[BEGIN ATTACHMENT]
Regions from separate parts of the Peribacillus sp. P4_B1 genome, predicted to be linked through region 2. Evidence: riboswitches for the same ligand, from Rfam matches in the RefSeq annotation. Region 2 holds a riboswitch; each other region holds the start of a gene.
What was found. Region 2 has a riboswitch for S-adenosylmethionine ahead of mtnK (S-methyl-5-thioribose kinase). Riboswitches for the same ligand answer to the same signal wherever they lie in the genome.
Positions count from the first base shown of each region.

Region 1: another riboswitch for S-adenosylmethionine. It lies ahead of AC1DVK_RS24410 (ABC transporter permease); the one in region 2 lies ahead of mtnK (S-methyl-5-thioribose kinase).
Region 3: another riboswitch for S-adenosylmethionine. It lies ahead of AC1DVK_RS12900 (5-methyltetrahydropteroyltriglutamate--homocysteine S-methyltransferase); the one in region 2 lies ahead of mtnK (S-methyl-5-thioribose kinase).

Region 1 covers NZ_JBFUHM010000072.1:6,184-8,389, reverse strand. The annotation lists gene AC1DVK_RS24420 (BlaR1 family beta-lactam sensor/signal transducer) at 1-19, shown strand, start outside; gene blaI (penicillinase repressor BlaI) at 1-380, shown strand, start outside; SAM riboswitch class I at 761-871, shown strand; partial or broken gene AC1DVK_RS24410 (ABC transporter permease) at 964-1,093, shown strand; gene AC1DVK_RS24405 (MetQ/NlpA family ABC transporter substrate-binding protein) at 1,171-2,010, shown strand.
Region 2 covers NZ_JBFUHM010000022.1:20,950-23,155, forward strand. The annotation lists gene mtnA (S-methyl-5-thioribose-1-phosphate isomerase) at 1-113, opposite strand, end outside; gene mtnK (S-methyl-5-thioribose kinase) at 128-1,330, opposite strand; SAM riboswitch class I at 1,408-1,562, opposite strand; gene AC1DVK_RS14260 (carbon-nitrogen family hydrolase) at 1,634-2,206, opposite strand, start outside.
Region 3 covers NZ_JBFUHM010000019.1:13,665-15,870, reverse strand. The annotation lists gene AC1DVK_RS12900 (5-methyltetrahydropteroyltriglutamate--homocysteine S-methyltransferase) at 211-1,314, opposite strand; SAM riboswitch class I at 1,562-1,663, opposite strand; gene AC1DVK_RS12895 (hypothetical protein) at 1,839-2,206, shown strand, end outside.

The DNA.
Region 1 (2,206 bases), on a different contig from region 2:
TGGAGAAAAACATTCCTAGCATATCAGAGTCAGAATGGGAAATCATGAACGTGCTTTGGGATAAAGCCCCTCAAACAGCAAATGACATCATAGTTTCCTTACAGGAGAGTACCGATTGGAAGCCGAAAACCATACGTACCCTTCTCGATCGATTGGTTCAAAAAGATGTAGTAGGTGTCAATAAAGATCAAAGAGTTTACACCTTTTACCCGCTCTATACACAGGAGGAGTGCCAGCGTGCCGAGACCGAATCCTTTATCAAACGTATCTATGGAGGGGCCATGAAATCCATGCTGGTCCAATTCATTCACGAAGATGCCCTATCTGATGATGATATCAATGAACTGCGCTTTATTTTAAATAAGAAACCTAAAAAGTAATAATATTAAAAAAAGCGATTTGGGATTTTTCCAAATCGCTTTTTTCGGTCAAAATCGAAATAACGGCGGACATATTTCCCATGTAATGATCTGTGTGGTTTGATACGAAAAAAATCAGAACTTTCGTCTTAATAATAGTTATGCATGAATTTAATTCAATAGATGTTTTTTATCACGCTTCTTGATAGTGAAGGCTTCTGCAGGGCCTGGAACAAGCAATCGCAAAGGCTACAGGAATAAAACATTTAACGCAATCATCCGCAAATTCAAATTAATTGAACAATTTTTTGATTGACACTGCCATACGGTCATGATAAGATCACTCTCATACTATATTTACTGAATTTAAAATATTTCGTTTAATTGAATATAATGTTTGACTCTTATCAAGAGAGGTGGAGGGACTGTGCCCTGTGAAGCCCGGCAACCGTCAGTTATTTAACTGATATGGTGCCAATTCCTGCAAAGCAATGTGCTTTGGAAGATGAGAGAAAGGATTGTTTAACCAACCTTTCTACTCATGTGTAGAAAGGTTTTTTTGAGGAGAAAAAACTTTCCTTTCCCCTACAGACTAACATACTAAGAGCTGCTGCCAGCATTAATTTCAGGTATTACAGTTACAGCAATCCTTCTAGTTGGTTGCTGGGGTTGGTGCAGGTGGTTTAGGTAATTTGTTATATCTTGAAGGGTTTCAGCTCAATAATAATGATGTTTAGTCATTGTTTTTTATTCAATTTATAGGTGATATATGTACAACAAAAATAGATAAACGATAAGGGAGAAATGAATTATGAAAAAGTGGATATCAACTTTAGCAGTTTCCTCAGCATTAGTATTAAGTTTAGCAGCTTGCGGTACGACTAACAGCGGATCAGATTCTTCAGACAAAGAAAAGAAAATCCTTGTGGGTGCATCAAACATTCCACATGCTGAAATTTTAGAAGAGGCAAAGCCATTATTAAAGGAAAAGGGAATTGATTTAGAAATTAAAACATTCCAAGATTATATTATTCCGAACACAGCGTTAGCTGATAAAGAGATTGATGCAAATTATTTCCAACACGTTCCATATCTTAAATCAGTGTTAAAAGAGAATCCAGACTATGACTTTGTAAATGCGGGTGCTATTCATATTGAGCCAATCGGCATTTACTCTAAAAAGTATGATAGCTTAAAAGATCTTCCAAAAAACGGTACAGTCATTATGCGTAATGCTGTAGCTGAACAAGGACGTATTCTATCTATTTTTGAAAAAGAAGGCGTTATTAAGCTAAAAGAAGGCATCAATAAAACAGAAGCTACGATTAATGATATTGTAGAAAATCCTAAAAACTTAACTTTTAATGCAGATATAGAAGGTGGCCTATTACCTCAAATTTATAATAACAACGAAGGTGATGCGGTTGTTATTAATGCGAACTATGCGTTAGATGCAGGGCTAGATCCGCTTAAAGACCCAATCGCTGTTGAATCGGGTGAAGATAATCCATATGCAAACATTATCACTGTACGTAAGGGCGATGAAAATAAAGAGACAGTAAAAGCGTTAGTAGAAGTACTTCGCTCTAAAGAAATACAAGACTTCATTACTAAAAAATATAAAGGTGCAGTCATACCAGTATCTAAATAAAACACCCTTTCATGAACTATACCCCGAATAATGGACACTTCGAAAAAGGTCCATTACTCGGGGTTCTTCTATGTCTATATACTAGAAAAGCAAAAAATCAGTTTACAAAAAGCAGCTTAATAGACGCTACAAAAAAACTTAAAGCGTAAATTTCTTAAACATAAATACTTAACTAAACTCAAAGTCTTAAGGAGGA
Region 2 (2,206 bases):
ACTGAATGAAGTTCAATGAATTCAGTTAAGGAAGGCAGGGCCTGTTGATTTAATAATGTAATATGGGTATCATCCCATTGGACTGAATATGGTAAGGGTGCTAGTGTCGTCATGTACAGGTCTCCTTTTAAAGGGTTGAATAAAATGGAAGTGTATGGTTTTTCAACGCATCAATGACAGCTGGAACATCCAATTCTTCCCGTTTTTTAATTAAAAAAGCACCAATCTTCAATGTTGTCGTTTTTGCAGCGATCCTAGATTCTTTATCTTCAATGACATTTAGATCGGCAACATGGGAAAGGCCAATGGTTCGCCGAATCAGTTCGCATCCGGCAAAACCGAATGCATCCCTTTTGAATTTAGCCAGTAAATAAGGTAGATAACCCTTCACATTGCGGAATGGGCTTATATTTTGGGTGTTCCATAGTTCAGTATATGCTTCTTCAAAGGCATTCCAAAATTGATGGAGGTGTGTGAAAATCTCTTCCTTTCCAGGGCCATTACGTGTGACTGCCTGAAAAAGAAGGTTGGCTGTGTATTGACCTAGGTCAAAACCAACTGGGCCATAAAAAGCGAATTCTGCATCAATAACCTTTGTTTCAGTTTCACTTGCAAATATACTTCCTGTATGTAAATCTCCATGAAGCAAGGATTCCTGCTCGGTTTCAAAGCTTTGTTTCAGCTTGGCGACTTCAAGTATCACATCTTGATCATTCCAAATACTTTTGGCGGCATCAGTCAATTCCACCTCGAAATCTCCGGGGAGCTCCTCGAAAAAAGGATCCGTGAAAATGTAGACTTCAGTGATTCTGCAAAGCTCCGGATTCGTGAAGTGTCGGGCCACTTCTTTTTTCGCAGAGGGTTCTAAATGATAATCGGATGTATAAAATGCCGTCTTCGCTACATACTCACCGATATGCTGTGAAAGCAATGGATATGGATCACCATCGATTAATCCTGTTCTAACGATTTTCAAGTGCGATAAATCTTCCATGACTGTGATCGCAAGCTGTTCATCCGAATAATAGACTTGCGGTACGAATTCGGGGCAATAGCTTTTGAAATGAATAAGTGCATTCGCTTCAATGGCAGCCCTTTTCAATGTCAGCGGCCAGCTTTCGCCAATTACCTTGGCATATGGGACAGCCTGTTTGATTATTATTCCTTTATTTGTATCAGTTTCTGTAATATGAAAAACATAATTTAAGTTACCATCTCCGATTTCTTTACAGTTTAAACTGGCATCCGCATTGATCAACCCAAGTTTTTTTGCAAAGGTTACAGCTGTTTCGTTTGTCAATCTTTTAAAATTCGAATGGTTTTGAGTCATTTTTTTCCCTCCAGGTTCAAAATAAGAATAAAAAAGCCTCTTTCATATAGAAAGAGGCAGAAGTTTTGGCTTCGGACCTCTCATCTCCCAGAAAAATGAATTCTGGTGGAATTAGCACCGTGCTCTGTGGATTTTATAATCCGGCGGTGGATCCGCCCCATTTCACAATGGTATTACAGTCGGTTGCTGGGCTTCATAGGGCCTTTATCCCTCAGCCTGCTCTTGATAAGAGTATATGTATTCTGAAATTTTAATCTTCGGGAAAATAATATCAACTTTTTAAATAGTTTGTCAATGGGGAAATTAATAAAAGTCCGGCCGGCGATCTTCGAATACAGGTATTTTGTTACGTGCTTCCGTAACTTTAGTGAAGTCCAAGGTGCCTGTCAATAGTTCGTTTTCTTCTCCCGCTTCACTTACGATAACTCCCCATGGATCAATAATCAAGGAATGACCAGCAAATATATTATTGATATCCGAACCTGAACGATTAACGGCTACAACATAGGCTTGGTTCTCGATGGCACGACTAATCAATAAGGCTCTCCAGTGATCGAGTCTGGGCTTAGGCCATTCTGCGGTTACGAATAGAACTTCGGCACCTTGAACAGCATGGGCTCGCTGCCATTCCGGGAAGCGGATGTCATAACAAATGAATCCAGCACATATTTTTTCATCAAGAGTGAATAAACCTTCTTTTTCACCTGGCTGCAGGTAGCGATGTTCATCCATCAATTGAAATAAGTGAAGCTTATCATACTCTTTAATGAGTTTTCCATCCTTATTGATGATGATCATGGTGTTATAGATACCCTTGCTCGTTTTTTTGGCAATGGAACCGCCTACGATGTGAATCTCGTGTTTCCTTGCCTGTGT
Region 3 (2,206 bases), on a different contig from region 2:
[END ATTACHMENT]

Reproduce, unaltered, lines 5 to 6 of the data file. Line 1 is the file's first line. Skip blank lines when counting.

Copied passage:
Region 3: another riboswitch for S-adenosylmethionine. It lies ahead of AC1DVK_RS12900 (5-methyltetrahydropteroyltriglutamate--homocysteine S-methyltransferase); the one in region 2 lies ahead of mtnK (S-methyl-5-thioribose kinase).

Region 1 covers NZ_JBFUHM010000072.1:6,184-8,389, reverse strand. The annotation lists gene AC1DVK_RS24420 (BlaR1 family beta-lactam sensor/signal transducer) at 1-19, shown strand, start outside; gene blaI (penicillinase repressor BlaI) at 1-380, shown strand, start outside; SAM riboswitch class I at 761-871, shown strand; partial or broken gene AC1DVK_RS24410 (ABC transporter permease) at 964-1,093, shown strand; gene AC1DVK_RS24405 (MetQ/NlpA family ABC transporter substrate-binding protein) at 1,171-2,010, shown strand.